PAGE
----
“Ask not what your country can do for you. Ask what you can do for your country.” John F. Kennedy’s inaugural address 1961
Something profound is happening in this country, and no one knows where it will lead. JFK’s 60-year-old call to service has found resonance in the 2020 presidential campaigns of Bernie Sanders and Tulsi Gabbard, and people are flocking toward the chance to be of use. You might not recognize the USA in a few years, and that might be a wonderful thing.
We have lived so long in a predatory corporate capitalist society that we have come to think daily cruelty is normal. Over a half million Americans sleeping in the street; more than two million in jails and prisons. People dying for lack of healthcare or going bankrupt paying for it. Immigrant children caged, endless wars fought against mostly unknown enemies, so that weapons and death rank among America’s chief exports. Media that lies about real things and broadcasts spectacles of things that may not be happening at all, carefully crafted to maximize our fear and our distrust of each other, while their advertisers work to make us unhappy with ourselves.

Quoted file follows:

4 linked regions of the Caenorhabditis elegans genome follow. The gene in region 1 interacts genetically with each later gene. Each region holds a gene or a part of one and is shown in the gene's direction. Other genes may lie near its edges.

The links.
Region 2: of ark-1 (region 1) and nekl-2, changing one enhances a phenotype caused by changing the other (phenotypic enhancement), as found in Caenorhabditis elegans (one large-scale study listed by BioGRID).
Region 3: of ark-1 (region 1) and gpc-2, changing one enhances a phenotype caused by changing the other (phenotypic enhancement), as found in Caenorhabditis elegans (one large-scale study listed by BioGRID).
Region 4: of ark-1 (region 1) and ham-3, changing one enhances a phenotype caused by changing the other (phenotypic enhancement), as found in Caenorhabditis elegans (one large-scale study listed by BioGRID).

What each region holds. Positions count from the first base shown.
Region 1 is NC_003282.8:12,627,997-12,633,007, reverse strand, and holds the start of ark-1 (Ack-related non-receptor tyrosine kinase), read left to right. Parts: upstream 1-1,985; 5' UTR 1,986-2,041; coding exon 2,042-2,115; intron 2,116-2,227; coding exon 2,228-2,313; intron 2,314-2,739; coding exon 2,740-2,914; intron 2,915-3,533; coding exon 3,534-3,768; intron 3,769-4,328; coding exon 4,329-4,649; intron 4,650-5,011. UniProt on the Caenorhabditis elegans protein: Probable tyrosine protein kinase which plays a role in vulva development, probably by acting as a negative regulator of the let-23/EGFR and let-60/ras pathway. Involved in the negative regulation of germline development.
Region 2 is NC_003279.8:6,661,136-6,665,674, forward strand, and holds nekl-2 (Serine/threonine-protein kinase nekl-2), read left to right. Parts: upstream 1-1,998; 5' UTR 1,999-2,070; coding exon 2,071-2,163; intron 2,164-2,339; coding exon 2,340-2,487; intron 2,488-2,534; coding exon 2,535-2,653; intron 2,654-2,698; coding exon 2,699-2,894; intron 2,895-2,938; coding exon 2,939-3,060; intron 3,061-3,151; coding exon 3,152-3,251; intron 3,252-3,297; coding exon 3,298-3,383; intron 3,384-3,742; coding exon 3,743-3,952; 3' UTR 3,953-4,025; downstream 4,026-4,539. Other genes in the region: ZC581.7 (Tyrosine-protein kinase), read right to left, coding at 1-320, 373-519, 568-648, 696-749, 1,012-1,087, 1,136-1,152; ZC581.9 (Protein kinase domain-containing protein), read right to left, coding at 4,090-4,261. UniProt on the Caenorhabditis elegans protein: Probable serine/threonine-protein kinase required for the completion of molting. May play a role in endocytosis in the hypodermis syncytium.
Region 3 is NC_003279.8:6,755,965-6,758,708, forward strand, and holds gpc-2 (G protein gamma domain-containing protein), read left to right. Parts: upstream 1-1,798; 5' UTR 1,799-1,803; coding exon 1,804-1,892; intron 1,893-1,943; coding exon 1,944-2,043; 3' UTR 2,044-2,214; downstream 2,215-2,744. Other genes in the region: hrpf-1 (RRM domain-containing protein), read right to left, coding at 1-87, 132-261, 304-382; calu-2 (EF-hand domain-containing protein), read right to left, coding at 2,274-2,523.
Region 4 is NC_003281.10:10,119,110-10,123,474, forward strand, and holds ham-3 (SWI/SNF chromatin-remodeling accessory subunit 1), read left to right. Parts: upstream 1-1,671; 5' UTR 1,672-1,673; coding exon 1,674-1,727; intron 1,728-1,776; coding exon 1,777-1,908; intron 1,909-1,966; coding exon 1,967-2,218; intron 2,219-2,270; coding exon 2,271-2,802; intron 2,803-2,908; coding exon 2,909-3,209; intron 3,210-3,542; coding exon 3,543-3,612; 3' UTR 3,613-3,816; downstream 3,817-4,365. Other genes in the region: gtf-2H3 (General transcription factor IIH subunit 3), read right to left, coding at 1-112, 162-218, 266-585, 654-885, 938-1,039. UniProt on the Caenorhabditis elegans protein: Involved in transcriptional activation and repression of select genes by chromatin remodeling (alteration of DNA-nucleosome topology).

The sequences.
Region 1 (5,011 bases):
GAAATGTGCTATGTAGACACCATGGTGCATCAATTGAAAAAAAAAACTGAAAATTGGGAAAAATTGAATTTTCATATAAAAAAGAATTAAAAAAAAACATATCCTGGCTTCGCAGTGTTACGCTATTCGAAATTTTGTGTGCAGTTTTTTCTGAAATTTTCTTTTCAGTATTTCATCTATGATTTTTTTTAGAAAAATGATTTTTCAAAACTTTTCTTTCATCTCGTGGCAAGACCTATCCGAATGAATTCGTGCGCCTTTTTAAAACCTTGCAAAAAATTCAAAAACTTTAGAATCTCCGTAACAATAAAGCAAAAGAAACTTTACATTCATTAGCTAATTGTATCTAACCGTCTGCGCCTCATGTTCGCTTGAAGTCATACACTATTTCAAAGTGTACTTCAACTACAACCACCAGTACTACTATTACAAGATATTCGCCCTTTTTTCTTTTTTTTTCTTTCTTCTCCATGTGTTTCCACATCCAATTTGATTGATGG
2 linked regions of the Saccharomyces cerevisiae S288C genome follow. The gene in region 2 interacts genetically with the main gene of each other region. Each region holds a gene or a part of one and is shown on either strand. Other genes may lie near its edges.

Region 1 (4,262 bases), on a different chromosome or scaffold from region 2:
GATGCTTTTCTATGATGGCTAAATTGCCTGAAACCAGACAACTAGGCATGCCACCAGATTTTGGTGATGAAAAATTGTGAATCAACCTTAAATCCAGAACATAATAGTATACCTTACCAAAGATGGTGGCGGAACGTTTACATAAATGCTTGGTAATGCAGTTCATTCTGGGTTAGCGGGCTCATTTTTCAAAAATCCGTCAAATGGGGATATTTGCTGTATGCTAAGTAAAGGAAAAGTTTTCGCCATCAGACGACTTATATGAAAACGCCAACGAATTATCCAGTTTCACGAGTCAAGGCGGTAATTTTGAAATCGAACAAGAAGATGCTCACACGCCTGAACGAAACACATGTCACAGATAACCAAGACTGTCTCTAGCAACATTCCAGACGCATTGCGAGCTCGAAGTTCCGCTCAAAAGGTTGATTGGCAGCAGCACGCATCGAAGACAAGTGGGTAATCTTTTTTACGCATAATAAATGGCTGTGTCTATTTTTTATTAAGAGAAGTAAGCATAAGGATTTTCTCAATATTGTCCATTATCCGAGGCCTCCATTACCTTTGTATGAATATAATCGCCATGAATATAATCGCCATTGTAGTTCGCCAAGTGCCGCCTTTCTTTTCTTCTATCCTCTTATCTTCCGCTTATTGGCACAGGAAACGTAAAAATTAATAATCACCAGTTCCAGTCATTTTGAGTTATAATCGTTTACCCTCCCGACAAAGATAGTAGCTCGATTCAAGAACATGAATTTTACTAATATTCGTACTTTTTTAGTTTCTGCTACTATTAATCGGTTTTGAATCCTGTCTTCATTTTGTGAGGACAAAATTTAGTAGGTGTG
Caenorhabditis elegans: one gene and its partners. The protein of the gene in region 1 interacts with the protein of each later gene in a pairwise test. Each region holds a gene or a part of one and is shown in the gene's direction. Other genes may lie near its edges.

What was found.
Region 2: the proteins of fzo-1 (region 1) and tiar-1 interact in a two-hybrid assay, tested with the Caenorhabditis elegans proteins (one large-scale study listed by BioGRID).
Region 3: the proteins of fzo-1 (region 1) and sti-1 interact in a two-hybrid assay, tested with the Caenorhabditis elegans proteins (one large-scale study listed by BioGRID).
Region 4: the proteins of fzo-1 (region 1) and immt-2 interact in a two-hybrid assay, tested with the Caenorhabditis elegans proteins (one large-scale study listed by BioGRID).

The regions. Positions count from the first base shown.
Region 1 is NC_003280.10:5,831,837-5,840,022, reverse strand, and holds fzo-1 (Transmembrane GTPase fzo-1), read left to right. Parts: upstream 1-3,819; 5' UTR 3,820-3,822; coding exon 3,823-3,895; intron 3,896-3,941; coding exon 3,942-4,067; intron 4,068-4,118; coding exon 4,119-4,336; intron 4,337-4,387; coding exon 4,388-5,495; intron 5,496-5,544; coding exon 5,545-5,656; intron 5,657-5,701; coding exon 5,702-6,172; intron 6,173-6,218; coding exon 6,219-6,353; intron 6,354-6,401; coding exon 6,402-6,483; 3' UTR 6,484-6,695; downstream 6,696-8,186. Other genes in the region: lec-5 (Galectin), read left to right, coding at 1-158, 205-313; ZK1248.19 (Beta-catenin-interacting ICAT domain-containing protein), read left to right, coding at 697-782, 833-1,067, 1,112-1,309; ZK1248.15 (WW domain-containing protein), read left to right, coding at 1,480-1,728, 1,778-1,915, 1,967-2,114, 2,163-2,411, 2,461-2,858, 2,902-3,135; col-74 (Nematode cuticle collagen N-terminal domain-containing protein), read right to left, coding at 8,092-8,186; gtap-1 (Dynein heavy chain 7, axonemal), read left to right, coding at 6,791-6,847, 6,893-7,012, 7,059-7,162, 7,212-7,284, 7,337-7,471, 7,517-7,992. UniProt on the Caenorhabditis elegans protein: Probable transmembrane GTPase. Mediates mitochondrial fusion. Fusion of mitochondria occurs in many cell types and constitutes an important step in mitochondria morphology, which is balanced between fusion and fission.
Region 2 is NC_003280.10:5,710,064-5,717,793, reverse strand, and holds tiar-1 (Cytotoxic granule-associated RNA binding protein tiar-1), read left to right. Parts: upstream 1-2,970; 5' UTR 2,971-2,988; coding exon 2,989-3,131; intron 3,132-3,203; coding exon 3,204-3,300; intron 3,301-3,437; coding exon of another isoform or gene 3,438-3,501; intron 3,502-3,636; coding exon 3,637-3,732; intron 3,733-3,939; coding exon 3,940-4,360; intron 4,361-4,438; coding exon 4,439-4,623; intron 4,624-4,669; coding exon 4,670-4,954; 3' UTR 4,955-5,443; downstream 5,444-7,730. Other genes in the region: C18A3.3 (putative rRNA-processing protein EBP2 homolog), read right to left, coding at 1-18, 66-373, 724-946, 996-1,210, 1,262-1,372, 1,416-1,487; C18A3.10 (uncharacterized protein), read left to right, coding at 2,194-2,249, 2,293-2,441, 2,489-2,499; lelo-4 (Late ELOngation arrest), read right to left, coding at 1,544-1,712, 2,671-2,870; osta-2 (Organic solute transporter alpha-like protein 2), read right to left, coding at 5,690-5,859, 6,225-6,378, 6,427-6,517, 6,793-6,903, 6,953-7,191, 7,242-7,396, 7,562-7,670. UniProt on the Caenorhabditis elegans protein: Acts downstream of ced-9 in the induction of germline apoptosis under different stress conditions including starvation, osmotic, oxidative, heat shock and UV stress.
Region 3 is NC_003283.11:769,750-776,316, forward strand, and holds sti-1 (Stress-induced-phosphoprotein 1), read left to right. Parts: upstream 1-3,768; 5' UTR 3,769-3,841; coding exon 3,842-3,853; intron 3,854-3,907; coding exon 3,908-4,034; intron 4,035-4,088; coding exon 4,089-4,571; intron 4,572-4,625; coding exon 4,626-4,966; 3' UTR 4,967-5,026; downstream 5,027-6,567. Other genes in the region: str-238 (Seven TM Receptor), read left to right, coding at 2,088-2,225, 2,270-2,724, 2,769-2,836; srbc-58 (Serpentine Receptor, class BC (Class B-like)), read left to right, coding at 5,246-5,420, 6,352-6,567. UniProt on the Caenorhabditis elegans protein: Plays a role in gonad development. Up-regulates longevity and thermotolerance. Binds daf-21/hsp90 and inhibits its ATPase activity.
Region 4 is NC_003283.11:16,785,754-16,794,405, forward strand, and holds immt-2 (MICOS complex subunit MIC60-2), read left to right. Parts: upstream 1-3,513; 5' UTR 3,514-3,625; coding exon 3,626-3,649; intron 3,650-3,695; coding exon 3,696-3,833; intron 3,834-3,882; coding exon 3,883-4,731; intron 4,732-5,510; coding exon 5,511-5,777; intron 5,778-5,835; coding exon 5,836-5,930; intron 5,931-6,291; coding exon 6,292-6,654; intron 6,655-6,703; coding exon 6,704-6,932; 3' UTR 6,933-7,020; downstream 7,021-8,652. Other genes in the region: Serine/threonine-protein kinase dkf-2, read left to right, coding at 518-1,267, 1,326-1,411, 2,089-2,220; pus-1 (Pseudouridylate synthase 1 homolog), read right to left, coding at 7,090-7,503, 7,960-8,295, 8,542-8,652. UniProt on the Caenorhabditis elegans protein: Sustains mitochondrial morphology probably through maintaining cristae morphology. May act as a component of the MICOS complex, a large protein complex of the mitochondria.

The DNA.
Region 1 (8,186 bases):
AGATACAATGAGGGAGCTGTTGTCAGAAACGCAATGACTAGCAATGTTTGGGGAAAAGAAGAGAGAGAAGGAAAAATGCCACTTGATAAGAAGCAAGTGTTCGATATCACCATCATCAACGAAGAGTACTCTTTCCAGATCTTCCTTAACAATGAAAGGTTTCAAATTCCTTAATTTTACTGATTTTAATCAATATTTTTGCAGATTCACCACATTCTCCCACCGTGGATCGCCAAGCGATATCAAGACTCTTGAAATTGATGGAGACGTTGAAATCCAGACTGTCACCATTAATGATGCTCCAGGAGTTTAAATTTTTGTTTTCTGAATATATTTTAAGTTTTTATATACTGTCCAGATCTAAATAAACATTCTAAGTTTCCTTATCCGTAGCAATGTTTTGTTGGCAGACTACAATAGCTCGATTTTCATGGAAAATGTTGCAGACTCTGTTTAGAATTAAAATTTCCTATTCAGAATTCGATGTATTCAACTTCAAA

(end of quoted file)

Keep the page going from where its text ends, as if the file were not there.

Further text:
Is it any wonder that people are desperate for change? That life expectancies are dropping and drug addiction rates rising? People are angry; they’re sad, they’re desperate. We elected Obama and Trump because they promised change, but nothing got better. Of course, neither of those two were the change agents they claimed to be, but actually no president could do what’s needed. The changes we need are so profound that we will have to change ourselves in major ways to have any chance. We have to move away from the Each-against-All, every man for himself caricature of human nature that unfettered capitalism requires. We need to care and be cared for, normal functions of both traditional societies and modern social democracies, but not in cutthroat America.